Underqualified? You May Want to Apply Anyway
Most people have had the experience of coming across a job they really want but are unqualified for. This is especially common when you are searching for your first job out of college or making a big career change.
Think back to a time this happened to you: You read the ad and loved what you saw — but then you realized you didn’t meet all of the requirements. Did that stop you from applying?
For many job seekers, the answer is yes. When a person sees they don’t meet the requirements, they usually decide against applying. Sending in a resume would just be pointless, right? You’re certain to be rejected.
But let me tell you about a job I took right after college. I didn’t realize it when I applied, but the role specifically asked for an MBA. It wasn’t optional — it was a must-have.
I didn’t have an MBA back then, but I still advanced through the first round of screening. I learned I was competing against two much older candidates who did have MBAs. The process was incredibly intimidating. Much to my surprise, however, I ended up receiving the offer. I had performed better in the interviews than my competitors — and, to be totally honest, I suspect I was the cheaper choice because I didn’t have an MBA.
All of this is to say that you must understand how hiring managers write job descriptions. They throw together a laundry list of qualifications, skills, and experiences they’d like to see in a candidate. It’s essentially a wish list, and your future boss doesn’t really expect to find someone who matches every single requirement, no matter what the ad says.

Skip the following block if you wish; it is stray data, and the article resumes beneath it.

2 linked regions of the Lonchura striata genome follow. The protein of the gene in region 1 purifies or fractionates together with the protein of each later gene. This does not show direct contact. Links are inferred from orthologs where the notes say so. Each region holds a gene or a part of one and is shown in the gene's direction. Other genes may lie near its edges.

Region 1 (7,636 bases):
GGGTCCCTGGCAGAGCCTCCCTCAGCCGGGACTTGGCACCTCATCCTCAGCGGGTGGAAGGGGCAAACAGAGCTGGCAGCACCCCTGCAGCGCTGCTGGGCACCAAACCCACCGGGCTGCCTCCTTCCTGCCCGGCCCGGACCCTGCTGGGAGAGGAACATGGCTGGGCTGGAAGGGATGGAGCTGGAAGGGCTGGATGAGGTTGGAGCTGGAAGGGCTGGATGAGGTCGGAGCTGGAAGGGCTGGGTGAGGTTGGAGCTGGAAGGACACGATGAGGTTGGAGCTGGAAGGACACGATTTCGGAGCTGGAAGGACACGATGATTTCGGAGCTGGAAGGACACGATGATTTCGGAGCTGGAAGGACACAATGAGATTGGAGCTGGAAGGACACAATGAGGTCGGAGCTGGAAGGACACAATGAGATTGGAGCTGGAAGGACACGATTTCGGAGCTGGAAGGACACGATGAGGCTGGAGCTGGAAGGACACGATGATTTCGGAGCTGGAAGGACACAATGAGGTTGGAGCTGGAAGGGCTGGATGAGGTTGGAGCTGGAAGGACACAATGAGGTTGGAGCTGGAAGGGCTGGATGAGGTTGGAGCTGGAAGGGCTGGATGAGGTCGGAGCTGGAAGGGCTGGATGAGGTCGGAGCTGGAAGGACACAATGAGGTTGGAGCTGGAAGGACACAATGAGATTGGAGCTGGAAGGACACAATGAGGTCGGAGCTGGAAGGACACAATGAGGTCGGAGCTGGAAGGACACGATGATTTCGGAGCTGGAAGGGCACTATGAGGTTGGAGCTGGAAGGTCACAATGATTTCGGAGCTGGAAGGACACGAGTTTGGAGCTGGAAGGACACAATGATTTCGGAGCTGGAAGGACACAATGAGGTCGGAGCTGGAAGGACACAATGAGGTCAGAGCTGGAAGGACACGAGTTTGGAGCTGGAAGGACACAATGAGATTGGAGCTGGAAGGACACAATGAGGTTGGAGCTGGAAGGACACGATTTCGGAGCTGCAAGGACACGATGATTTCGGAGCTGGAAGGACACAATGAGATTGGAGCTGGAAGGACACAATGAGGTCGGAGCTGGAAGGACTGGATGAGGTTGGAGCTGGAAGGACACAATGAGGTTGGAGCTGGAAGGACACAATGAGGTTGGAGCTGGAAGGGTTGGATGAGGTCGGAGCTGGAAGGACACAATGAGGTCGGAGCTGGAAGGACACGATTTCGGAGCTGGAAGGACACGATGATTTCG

Where does this leave you? Clearly you don’t want to waste time applying for jobs you can’t actually do, but there is a difference between not meeting all of the requirements of a job description and being able to do the job.
The next time you come across a role you like but for which you seem unqualified, ask yourself: “Do I think I can do this job successfully?” If your answer is “yes,” apply right away. If the answer is “maybe,” evaluate how much of the job you can do. If you believe you can successfully complete 80 percent or more of the requests in the job description, you should also go ahead and apply. And, of course, if the answer is “no,” move on to find another job for which you are better suited.
That said, when you don’t meet every qualification in a job ad, the online application process may be stacked against you. The company’s applicant tracking system may filter you out of the running because your resume is missing certain keywords. To overcome this, look for opportunities to connect directly with the hiring manager. Search for your future boss and/or colleagues on LinkedIn and at networking events.
If you feel you simply cannot overcome your lack of experience, explore opportunities to grow your skills. Search for classes you can take. Look for smaller businesses that might give you a shot or another hiring manager who is more flexible in their requirements.
At the end of the day, you don’t know for sure you won’t get the job unless you take the risk and apply. It is much better for an employer to turn you down than to eliminate yourself from consideration by never taking the chance.
A version of this article originally appeared on Copeland Coaching.
Angela Copeland is a career coach and CEO at Copeland Coaching.